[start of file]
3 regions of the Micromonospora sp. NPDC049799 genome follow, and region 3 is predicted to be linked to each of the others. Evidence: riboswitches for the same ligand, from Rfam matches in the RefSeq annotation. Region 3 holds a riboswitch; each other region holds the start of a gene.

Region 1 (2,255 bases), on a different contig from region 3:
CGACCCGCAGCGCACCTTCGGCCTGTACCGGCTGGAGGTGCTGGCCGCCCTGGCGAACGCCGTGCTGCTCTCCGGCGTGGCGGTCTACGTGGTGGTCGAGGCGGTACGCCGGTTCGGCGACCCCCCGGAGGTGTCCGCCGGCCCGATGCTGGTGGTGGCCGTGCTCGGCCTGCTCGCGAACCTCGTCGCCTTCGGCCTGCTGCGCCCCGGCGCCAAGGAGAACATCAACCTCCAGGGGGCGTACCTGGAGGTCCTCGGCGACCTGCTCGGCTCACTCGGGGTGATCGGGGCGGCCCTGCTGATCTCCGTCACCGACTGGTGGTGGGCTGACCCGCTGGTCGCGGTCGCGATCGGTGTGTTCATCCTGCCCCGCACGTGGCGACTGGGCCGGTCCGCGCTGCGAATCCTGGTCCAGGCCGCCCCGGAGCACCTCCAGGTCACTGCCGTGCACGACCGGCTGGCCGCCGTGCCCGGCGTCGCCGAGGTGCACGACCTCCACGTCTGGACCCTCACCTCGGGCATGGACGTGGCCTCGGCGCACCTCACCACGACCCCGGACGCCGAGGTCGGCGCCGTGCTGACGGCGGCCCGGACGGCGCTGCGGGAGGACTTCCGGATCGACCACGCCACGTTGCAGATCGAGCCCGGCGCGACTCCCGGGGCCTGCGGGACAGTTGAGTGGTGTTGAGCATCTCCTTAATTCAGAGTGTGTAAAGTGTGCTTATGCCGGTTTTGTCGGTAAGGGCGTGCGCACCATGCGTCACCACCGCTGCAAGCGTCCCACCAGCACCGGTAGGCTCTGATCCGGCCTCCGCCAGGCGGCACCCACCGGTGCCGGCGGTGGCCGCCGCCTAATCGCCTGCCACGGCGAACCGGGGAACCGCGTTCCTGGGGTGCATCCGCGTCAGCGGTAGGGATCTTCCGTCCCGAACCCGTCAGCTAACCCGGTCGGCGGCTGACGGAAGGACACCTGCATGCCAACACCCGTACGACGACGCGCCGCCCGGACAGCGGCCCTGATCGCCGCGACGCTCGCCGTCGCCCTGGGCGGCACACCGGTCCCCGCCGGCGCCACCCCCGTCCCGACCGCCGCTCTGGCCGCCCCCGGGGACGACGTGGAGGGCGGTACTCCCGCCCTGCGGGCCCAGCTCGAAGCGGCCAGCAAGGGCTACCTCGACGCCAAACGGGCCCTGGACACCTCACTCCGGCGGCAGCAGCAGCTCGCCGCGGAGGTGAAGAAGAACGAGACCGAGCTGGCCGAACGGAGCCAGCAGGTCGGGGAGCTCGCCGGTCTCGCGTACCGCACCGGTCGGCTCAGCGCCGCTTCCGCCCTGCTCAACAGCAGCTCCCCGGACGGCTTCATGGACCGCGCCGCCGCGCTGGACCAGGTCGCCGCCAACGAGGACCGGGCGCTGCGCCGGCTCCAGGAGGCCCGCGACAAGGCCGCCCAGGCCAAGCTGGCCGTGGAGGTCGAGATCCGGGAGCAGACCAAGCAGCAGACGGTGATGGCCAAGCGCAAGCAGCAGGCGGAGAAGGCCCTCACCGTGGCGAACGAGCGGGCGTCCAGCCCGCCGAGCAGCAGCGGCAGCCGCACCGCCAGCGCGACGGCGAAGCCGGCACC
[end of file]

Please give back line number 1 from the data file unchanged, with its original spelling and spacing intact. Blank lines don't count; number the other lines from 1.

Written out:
3 regions of the Micromonospora sp. NPDC049799 genome follow, and region 3 is predicted to be linked to each of the others. Evidence: riboswitches for the same ligand, from Rfam matches in the RefSeq annotation. Region 3 holds a riboswitch; each other region holds the start of a gene.